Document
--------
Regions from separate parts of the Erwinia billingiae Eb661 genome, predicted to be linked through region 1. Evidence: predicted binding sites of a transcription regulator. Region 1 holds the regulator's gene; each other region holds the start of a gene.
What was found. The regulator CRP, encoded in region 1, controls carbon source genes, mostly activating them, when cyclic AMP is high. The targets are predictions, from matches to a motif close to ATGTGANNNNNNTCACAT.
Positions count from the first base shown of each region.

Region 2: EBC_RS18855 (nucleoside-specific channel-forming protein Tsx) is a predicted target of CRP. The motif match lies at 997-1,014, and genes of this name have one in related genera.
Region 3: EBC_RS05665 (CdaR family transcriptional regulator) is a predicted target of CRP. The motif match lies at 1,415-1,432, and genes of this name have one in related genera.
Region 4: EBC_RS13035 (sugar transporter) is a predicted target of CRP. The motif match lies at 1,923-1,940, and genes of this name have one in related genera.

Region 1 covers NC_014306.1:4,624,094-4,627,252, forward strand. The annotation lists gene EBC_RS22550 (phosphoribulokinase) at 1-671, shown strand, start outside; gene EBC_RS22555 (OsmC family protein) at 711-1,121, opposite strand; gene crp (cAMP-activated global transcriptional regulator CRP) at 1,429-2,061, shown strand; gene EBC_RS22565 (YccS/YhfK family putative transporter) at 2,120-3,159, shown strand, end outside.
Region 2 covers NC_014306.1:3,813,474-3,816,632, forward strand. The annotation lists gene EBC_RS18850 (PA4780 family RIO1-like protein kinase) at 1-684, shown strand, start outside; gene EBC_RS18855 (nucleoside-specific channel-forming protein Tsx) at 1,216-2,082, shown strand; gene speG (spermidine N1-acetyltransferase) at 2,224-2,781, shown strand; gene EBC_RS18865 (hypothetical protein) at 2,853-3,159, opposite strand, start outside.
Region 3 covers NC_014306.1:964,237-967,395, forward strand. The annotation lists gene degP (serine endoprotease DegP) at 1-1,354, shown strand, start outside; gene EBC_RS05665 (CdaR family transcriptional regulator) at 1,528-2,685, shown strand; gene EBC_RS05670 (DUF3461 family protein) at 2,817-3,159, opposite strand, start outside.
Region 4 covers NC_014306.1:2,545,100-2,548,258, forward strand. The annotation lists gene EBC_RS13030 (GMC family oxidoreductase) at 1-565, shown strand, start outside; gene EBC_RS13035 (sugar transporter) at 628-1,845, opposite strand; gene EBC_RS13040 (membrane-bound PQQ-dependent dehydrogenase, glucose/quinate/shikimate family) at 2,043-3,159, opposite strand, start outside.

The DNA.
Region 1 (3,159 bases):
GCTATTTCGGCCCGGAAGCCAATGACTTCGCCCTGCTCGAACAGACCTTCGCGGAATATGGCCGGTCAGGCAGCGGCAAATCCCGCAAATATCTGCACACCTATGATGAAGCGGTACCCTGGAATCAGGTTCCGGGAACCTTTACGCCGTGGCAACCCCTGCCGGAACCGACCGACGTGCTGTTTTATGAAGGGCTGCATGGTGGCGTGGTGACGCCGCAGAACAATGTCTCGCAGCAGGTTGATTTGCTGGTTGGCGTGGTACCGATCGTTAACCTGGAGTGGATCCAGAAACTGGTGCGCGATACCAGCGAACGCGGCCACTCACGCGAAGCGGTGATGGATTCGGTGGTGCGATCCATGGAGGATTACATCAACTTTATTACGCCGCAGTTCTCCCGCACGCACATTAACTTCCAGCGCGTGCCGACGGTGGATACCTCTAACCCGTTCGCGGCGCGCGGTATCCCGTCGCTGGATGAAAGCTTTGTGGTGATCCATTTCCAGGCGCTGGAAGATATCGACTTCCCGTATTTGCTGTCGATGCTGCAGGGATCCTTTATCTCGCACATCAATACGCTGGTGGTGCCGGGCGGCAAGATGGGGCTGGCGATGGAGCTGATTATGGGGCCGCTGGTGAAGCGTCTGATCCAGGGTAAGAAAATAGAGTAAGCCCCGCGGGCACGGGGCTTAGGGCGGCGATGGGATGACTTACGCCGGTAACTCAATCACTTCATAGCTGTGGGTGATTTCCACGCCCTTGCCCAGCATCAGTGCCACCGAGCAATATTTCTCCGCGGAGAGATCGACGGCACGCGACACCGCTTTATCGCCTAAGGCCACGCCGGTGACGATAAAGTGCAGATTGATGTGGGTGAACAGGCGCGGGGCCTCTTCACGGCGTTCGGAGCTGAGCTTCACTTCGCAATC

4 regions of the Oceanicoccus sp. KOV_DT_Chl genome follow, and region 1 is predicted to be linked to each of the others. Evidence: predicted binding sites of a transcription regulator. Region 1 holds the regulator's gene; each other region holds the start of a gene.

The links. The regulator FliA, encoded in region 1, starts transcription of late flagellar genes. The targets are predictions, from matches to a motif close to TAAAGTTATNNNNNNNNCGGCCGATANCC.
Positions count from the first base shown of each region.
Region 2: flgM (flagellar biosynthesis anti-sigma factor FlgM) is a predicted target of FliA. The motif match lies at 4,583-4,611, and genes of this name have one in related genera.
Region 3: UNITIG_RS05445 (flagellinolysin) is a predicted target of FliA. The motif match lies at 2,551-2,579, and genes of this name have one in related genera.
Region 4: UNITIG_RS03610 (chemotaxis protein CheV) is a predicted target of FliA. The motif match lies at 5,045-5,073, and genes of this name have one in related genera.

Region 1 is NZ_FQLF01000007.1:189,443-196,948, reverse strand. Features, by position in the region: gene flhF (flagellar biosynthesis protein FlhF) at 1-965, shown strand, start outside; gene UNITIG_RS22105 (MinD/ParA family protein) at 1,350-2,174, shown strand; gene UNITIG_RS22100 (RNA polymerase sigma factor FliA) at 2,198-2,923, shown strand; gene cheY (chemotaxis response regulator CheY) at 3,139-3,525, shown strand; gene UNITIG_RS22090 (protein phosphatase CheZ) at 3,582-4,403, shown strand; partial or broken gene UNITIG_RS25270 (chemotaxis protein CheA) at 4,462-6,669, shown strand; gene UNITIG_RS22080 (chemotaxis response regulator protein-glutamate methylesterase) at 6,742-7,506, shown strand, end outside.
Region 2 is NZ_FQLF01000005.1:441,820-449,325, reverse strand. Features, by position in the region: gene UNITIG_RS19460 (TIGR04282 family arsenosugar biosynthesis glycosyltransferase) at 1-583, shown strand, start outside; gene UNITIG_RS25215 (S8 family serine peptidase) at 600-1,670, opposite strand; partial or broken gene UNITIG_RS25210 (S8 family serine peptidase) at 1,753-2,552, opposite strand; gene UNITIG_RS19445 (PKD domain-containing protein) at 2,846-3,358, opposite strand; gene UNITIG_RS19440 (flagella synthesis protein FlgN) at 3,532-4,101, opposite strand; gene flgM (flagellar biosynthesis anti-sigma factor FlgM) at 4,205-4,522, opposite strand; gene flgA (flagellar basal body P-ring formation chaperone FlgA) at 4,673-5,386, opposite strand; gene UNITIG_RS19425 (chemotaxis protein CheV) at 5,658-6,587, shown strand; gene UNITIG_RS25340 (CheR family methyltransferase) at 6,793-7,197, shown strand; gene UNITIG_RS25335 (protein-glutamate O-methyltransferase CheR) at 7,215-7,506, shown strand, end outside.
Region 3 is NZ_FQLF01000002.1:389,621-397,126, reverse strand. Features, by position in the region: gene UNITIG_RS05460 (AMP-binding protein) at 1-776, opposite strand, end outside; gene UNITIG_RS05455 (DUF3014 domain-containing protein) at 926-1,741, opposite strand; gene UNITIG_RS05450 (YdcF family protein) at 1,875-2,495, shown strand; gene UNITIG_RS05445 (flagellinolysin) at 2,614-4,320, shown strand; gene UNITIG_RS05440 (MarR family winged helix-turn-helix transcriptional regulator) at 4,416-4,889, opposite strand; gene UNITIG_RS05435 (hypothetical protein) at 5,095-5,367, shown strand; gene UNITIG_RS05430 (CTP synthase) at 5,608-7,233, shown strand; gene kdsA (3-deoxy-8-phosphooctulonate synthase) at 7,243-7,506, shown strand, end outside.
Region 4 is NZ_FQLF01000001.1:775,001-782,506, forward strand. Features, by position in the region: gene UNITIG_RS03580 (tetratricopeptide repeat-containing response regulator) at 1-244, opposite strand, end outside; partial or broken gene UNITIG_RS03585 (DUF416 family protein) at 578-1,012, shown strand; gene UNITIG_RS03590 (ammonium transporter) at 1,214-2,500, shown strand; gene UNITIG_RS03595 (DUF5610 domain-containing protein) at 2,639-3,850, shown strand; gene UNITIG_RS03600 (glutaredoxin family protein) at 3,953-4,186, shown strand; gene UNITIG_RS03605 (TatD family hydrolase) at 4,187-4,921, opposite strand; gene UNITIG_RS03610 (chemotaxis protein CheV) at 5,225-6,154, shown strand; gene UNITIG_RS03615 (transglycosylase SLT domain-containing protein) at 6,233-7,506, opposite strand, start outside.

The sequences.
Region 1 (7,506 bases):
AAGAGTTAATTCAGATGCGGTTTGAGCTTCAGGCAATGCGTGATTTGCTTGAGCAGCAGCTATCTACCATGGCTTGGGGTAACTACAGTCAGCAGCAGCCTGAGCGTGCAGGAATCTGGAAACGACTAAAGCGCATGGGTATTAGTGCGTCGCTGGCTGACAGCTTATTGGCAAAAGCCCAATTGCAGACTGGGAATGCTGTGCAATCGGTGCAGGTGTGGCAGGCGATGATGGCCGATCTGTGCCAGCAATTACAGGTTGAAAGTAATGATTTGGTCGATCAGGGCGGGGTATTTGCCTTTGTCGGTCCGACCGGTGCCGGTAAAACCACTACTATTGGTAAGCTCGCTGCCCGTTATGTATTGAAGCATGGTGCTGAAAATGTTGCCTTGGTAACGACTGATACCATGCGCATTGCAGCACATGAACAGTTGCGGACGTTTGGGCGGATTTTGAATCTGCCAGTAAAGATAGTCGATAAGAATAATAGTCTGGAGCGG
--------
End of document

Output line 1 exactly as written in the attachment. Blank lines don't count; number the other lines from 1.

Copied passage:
Regions from separate parts of the Erwinia billingiae Eb661 genome, predicted to be linked through region 1. Evidence: predicted binding sites of a transcription regulator. Region 1 holds the regulator's gene; each other region holds the start of a gene.